Update – Justice for Renisha

Two weeks after the killing of Renisha McBride her killer, Theodore Wafer, was finally arrested and charged with second degree murder and manslaughter. This tragic killing happened less than two months after Jonathan Ferrel, a 24 year old African-American male, was killed by police in Charlotte, North Carolina, after crashing his car into an embankment and knocking on a door of a nearby home, whose owner called 911 to report a robbery in progress (because a robber would knock on your door to alert you that they were coming in…).

When did we get to a place where the sight of a young black male or female immediately musters a need to shoot in the name of ‘self-defense’? Or have we always been in this place but got lost in the ‘post-racial’ America jargon that has permeated the air since the election of Barack Obama?

You see African-Americans have always been seen as threatening, violent, strong, and not the type to need help.  Renisha and Jonathon join a long list of African-Americans whose lives were taken away too soon and for just being black in America. During the Trayvon Martin case, those who defended George Zimmerman pointed to statistics that showed African-Americans committed a disproportionate share of violent crimes. They painted Trayvon as a wild teenager who smoked marijuana and due to this link to marijuana he couldn’t have been in need of help. The same is being done with Renisha. The toxicology report shows that she, like many other young adults whether they are black, white, yellow, or brown, was driving under the influence of alcohol and had traces of marijuana in her system. Thus leaving open room for speculation of her potentially being belligerent, violent, or making a 54 year old man with a shot gun feel threatened even though he was standing behind a closed screen door when he shot her.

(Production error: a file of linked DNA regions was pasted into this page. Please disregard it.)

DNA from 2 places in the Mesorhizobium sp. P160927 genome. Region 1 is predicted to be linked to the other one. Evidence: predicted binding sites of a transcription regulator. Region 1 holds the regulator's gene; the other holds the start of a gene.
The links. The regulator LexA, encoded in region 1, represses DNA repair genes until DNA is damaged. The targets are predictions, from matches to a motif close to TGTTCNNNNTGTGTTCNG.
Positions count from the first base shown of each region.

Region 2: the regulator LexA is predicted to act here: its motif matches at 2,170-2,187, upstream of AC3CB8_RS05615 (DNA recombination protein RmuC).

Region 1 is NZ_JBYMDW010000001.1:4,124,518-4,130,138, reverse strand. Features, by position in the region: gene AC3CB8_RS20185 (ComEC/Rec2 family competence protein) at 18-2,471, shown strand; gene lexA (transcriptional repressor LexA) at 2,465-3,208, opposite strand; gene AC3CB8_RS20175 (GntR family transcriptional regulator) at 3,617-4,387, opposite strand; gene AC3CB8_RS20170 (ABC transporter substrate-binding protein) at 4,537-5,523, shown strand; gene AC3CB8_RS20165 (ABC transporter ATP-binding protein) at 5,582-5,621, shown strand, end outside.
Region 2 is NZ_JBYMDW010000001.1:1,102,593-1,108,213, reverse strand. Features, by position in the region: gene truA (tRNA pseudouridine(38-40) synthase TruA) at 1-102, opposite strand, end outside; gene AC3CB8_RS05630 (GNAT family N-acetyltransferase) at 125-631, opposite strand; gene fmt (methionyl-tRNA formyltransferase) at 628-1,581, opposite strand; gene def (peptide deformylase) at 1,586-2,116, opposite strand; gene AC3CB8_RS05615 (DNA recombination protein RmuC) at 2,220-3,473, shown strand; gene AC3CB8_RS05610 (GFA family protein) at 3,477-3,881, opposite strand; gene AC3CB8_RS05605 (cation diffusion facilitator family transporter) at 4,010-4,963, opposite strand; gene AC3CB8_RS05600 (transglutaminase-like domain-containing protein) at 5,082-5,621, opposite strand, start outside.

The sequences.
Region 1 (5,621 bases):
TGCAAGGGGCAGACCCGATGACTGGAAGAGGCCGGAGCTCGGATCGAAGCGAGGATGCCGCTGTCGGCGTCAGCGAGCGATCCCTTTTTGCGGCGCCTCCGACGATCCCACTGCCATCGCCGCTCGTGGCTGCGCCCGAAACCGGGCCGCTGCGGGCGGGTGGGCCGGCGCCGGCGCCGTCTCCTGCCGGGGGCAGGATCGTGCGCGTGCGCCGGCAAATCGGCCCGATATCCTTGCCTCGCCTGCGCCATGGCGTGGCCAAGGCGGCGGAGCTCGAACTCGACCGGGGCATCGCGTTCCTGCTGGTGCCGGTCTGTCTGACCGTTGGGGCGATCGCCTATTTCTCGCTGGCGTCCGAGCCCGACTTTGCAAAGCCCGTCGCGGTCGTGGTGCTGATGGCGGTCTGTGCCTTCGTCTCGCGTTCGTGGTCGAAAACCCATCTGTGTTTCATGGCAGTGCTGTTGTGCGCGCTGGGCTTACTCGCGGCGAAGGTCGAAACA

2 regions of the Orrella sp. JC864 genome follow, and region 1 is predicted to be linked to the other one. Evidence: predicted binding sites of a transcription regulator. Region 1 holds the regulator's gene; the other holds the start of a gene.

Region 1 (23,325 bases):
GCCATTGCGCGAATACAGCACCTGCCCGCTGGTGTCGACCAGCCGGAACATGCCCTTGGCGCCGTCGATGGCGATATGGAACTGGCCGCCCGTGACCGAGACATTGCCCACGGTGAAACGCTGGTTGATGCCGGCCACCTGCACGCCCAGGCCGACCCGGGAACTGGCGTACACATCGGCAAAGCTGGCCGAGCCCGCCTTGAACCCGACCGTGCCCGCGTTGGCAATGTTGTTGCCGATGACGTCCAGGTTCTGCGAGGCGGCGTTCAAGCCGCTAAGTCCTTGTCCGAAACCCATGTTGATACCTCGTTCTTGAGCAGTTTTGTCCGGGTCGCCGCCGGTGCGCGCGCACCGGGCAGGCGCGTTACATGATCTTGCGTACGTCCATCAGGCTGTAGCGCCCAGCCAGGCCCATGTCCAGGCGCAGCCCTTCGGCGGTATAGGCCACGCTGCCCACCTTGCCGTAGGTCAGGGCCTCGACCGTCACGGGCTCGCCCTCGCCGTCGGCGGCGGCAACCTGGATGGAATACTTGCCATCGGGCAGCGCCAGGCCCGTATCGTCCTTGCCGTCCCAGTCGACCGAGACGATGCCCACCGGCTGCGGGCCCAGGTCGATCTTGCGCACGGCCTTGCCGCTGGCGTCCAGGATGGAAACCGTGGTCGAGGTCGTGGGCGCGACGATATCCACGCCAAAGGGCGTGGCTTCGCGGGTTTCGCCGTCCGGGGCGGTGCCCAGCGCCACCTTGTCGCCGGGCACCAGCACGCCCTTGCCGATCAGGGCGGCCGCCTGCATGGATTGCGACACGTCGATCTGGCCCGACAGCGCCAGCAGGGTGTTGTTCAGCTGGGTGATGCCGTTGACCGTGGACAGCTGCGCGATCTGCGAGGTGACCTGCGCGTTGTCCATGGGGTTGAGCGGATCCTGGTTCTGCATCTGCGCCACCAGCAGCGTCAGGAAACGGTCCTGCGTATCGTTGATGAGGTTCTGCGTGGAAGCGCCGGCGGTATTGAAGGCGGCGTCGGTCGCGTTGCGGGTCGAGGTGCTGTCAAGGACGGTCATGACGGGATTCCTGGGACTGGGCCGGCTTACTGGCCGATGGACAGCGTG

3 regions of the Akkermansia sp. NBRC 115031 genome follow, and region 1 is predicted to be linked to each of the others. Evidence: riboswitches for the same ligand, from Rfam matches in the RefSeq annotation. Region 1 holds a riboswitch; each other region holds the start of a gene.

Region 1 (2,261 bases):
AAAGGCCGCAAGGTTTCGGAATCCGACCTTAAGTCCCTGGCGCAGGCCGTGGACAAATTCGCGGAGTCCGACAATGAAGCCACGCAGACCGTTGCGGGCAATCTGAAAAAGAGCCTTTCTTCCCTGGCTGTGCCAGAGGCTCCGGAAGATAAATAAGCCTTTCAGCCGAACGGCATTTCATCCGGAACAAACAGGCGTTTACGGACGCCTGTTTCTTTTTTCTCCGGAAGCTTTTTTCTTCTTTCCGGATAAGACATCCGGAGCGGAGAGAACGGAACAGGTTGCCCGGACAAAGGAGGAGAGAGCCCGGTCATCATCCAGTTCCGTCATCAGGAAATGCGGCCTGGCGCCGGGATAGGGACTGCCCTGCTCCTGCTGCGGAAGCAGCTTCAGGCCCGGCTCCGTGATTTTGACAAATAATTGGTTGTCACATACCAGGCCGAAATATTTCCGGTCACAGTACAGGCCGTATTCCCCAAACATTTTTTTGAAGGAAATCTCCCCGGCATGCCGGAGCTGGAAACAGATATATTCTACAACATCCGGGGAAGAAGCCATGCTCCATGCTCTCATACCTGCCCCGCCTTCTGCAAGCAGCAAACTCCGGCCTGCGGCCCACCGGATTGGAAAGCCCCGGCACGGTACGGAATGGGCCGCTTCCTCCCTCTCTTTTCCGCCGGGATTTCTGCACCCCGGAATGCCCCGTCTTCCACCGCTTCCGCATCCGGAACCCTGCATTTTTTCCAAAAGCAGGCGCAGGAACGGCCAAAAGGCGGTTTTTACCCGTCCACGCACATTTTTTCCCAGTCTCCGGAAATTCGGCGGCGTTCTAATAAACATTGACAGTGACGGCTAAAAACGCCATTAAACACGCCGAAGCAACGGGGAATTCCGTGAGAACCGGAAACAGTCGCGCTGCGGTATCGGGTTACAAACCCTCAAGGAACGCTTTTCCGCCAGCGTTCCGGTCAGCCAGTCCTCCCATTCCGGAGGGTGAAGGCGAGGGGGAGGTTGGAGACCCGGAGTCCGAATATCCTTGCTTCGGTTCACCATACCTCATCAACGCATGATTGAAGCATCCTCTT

It is understandable to be alarmed by an unexpected knock on your door in the middle of the night. However, the bigger question becomes the ‘what happened next’: is it possible to look through a screen door wielding your shot gun and think a 19 year old inebriated young black female with no weapon is suspicious? This is what the jury will have to decide. Did Theodore Wafer act in self-defense?

A self-defense law enacted in 2006 in Michigan states that a homeowner has the right to use force during a break-in. Otherwise, a person must show that his or her life was in danger. The defense team will have to argue that Wafer feared for his life when McBride came to his door in the middle of the night hours after crashing her car blocks away. They will have to prove that while Wafer was standing behind the locked screen door he feared for his life. There are still a lot of unanswered questions in this case, but the outcome of this case may come down to one word: ‘reasonable’.  What would a reasonable person do in these circumstances?

We will definitely keep you updated as the story continues to unfold.




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